HIV infections are up among men who have sex with men (MSM) in Chicago, but so is awareness of status. That is a according to a report the Chicago Department of Public Health (CDPH) released.
The "HIV Behavioral Surveillance Report" compares data gathered in 2011 with 2008 findings, and overall the trend suggests increased testing among MSMs in the city.
"The report's findings are hopeful signs that increased community mobilization, enhanced efforts in expanding HIV testing and linkage-to-care programs are having a positive impact on Chicago's HIV epidemic," said CDPH Commissioner Bechara Choucair in a statement.
HIV prevalence rates among MSMs in 2011 were 20.9 percent, up from 2008, when the rate was 18.1 percent.
Still, the number of those unaware of their HIV status dropped dramatically over those three years. Seventy-six percent of those studied were aware of their HIV-positive status, from 50 percent three years ago.
Percentages of HIV-positive MSMs receiving treatment also jumped drastically. Among African-American MSMs, 84 percent had been linked to HIV care, nearly double the 44 percent reported three years prior. Among Latino MSMs, that number went from 50 percent to 82. The number for white MSMs hit 100 percent, up from 90 percent in 2008.
Overall testing rates increased. Ninety-nine percent of those surveyed have been tested for HIV in their lifetime, and 57 percent reported being tested in the last year. African-American youth reported the highest testing rate at 71 percent.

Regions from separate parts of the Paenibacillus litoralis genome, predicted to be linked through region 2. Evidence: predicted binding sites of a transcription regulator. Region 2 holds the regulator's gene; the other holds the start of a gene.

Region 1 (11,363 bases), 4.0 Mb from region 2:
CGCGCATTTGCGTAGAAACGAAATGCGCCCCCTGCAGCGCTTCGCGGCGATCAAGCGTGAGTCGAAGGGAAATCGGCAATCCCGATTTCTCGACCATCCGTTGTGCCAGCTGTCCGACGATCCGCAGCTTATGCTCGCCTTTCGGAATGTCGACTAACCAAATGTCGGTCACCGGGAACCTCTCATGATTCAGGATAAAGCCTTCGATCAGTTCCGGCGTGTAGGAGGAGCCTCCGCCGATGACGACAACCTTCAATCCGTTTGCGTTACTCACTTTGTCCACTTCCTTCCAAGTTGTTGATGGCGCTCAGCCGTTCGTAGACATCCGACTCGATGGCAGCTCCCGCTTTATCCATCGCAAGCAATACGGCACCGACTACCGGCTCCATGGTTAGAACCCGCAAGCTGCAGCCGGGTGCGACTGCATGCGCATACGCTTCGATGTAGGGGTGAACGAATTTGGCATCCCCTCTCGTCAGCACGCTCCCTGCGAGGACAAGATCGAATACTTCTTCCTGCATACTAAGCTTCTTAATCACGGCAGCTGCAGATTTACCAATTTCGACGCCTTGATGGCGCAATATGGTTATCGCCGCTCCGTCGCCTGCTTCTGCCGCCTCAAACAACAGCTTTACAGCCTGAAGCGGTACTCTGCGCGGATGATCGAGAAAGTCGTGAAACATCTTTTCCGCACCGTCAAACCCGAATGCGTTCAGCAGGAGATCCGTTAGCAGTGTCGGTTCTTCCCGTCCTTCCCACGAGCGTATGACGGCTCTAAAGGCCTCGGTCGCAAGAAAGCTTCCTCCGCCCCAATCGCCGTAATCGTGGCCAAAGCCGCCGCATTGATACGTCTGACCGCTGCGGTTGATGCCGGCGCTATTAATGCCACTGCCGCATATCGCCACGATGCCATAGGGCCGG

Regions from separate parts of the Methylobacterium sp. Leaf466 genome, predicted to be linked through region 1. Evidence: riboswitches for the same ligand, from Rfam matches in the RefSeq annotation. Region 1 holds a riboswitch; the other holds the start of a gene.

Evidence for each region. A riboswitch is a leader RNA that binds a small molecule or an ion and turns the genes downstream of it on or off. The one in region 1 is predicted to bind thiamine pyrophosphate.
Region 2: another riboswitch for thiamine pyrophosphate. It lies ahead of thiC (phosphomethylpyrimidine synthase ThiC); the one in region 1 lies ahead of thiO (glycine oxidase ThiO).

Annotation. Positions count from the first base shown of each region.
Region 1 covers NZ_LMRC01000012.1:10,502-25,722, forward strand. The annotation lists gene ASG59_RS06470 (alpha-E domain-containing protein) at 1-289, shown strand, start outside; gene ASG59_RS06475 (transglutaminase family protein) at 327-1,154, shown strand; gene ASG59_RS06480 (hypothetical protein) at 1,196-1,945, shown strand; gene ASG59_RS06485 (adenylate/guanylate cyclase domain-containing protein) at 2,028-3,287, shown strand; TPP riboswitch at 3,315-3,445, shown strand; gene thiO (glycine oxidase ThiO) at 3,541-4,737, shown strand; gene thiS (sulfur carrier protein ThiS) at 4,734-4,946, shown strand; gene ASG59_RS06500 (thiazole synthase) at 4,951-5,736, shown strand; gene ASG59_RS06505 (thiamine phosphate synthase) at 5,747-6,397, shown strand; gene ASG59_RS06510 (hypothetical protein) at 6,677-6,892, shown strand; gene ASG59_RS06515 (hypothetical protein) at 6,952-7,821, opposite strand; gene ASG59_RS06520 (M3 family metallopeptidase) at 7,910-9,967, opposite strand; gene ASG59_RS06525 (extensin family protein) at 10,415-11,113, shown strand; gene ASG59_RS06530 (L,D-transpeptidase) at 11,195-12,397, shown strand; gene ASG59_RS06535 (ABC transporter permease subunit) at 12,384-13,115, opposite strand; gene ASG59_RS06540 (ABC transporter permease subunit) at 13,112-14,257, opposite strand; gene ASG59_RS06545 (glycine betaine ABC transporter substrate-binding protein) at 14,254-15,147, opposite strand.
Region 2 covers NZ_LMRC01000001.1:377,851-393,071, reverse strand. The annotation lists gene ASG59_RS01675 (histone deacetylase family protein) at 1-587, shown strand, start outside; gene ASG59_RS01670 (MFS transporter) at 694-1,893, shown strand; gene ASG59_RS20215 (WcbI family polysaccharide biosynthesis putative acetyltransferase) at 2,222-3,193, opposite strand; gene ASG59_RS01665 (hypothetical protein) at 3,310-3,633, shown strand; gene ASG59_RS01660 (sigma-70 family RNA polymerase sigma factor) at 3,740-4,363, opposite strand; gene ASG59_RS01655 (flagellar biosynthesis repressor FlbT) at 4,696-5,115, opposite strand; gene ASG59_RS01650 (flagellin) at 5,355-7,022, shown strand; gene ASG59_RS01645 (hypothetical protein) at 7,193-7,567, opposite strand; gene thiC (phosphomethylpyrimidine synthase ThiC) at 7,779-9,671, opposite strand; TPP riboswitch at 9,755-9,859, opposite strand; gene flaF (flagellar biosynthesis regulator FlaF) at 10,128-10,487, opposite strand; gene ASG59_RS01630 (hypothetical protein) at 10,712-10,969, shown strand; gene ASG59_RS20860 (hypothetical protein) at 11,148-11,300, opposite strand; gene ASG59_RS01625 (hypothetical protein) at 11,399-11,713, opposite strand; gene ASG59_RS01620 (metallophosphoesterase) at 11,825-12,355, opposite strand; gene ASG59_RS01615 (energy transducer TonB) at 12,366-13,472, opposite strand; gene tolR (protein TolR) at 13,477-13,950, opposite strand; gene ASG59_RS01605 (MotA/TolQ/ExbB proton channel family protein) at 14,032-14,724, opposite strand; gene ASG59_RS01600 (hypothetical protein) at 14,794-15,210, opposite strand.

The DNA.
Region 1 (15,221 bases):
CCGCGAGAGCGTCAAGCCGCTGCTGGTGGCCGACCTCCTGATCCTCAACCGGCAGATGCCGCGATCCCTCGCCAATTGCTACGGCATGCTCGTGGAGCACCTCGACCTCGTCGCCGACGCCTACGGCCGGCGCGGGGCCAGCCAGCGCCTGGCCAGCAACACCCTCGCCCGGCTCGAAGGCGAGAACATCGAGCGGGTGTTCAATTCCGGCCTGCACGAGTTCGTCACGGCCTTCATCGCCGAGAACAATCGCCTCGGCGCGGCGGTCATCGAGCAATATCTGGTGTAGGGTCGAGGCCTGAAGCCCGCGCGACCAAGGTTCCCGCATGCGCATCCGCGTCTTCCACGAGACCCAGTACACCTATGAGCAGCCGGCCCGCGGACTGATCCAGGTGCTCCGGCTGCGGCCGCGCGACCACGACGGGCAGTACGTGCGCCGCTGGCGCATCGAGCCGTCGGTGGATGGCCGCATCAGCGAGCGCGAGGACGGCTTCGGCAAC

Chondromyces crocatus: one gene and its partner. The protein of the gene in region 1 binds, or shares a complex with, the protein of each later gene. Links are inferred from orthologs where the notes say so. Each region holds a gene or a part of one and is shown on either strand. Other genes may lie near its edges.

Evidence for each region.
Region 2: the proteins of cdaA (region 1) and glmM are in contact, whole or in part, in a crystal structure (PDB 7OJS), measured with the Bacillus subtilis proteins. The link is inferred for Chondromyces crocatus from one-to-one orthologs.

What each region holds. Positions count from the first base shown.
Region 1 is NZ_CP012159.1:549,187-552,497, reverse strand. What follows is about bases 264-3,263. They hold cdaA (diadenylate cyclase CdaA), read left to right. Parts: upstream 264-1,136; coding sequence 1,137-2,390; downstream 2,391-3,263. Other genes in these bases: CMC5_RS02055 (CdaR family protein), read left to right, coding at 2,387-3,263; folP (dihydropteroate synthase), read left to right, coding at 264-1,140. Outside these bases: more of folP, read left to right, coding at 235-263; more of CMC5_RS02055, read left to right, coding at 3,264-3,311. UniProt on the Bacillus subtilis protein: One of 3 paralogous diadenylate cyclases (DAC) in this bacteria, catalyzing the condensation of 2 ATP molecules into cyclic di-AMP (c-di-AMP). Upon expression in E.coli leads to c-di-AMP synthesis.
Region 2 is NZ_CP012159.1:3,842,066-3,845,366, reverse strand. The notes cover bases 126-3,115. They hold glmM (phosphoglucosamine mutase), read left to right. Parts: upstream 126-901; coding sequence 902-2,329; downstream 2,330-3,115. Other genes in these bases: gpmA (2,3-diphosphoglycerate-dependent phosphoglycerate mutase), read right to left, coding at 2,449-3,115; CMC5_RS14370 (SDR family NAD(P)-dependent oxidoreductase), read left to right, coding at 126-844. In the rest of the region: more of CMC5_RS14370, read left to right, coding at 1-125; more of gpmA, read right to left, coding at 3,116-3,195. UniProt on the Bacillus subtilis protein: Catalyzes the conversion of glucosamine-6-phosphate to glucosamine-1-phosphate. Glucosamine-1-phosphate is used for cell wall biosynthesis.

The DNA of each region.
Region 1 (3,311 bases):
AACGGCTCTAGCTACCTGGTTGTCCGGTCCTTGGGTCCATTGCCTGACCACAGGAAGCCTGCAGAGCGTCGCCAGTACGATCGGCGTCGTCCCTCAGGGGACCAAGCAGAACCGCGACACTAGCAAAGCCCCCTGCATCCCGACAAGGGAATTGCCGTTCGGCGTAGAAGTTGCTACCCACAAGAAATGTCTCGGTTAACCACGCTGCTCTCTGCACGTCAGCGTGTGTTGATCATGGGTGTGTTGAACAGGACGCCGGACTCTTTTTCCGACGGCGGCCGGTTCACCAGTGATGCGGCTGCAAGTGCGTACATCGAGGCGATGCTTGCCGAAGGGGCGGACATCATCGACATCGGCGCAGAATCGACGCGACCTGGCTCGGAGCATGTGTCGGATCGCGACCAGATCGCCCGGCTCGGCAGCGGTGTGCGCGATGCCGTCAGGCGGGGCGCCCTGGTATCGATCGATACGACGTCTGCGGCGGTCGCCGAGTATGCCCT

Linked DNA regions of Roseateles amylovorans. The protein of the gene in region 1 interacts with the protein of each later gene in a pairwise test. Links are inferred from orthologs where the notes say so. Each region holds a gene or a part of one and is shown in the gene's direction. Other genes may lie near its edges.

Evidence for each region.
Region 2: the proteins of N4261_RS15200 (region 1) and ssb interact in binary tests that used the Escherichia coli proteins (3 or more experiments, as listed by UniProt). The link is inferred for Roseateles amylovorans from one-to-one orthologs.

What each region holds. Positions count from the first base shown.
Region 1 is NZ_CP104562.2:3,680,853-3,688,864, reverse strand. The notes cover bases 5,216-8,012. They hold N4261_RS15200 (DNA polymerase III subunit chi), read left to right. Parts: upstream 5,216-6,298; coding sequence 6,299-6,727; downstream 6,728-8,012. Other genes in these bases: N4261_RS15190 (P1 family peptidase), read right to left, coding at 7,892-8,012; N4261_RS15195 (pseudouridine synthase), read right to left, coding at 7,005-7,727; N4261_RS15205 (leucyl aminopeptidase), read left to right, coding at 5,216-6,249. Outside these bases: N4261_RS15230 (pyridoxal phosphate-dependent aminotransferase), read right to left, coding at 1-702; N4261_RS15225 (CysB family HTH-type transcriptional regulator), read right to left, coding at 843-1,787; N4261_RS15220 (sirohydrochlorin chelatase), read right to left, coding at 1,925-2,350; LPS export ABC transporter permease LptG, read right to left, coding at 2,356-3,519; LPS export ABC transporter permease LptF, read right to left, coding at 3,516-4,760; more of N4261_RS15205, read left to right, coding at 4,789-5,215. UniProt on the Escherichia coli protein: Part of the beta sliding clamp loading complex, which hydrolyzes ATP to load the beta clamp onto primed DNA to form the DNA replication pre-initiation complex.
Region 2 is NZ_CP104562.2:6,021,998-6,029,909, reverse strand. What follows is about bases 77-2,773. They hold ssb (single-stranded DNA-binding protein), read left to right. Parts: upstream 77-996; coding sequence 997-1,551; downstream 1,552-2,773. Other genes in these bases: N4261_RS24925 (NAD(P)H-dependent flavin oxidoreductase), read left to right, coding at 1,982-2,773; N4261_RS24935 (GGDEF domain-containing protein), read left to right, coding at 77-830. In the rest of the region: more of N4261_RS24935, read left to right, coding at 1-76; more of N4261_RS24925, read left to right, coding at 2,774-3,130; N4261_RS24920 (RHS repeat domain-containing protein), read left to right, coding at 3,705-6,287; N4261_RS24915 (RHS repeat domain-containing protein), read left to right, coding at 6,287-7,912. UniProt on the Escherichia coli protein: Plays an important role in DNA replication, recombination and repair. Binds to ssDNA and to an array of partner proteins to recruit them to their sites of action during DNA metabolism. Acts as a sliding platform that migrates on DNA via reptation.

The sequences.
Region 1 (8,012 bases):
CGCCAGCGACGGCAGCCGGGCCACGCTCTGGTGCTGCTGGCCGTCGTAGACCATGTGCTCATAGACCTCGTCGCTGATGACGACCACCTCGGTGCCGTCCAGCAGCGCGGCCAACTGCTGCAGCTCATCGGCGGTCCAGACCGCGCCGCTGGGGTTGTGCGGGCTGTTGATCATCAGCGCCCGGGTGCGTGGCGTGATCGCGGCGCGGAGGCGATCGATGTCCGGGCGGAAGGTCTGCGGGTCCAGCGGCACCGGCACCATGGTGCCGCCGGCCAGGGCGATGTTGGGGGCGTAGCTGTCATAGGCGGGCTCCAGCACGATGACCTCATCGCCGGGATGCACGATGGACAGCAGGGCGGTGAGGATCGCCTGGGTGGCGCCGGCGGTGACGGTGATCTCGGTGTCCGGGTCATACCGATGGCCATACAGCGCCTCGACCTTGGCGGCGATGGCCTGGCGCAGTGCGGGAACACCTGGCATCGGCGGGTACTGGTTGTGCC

Among youth (defined as 30 and younger), white MSMs reported the highest jump in HIV rates from one percent in 2008 to 10 percent last year. That number for African American youth remained at 28 percent in both reports. Among Latinos, the rates decreased from nine to eight percent.
Among white MSMs overall, the prevalence of HIV grew from approximately 12 to 17 percent over those three years. African-American MSMs grew by three percent to 35 percent in 2011. Little change was shown among Latino MSMs.
The data also showed that prevention efforts primarily reached African-American men. Forty percent reported participating in a prevention program, compared with 12 percent of White men and 22 of Latino men.
The Chicago report tracks HIV data through collected as part of the Centers for Disease Control and Prevention's National Behavioral Surveillance System.
The full report is available here: www.cityofchicago.org/content/dam/city/depts/cdph/infectious_disease/STI_HIV_AIDS/MSMReport2012.pdf.